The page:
Former Honduran president Rafael Callejas leaves the Brooklyn federal court in New York, March 28, 2016 after pleading guilty to charges of racketeering conspiracy and wire fraud conspiracy in connection with the FIFA corruption scandal
New York (AFP) - Former Honduran president Rafael Callejas pleaded guilty in New York Monday to conspiracy to commit racketeering and wire fraud in connection with the FIFA corruption scandal rocking world football.
The 72-year-old, who has been free on a $4 million bail in the United States since leaving Honduras by private jet last December to face American justice, will be sentenced on August 5.
The two counts each carry a maximum sentence of 20 years in jail.
"Guilty," Callejas told Magistrate Judge Robert Levy in a federal court in Brooklyn, entering his plea. He spoke calmly in fluent English with a US accent, and was dressed in a dark suit.
Callejas served as president of Honduras from 1990 to 1994. He was head of the country's football federation from 2002 to 2015, and is also a former member of FIFA's Television and Marketing Committee.
He originally faced eight charges of racketeering, fraud and money laundering, to which he pleaded not guilty on December 15.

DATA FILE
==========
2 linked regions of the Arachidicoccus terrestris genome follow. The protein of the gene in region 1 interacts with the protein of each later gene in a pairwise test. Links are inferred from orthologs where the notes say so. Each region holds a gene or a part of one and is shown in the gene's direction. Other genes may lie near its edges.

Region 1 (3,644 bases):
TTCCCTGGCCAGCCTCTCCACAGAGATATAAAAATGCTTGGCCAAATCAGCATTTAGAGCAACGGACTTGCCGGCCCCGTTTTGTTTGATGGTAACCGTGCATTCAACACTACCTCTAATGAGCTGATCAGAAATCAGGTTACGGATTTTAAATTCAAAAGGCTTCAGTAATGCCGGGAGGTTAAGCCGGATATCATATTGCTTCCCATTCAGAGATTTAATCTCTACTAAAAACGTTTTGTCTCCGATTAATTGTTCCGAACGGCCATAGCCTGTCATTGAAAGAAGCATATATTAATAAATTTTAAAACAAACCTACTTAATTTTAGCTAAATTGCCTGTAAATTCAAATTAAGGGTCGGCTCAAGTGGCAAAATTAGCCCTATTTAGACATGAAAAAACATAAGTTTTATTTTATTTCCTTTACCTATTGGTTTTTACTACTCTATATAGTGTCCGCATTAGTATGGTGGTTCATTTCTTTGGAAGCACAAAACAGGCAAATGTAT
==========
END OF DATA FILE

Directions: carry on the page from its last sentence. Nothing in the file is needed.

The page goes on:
"I knew it was wrong," he told court Monday, admitting to receiving bribes for awarding media and marketing rights contracts to a Florida-based company for Honduran FIFA World Cup qualifier matches.
As part of his plea, he agreed to forfeit $650,000 -- $180,000 to be paid within one week and the balance due within 12 months.
He is one of 39 officials and marketing executives accused of soliciting and receiving tens of millions of dollars in bribes and kickbacks in a case that has sparked an unprecedented crisis at FIFA.
- Extradition -
US prosecutors accused Callejas of receiving $1.6 million in bribes between March 2011 and January 2013 for broadcast rights of games played by the Honduran national team.
They said Florida company Media World paid these bribes from its US bank accounts through an intermediary, to overseas accounts of Callejas and a co-conspirator.
Monday's plea brings to 14 the number of individuals to have pleaded guilty and agreed to cooperate with US prosecutors in the FIFA case in exchange for a possible reduction in sentence.
Callejas told the judge that he had been under treatment from a cardiologist and was currently taking medication.
Last Tuesday, Costas Takkas, the former Cayman Islands Football Federation general secretary, became the latest FIFA suspect extradited from Switzerland to appear in a New York court.
Takkas pleaded not guilty before Magistrate Judge Viktor Pohorelsky and was released on a $1 million bond with a $25,000 cash deposit, court documents show.
The 57-year-old accountant, who has British and Greek citizenship, will be confined to house arrest in Florida, allowed to leave only to see his doctors, lawyers, go to court or to attend religious services.
Takkas, who was born in Cyprus, was one of six FIFA officials arrested in May 2015 in Zurich at the request of US authorities.
The US judge granted him 60 minutes of exercise a day in a gym in the building of his Florida residence.
The US corruption investigation precipitated the downfall of longtime FIFA president Sepp Blatter and his former heir apparent, Michel Platini, who have both been banned from the sport for six years for ethics violations.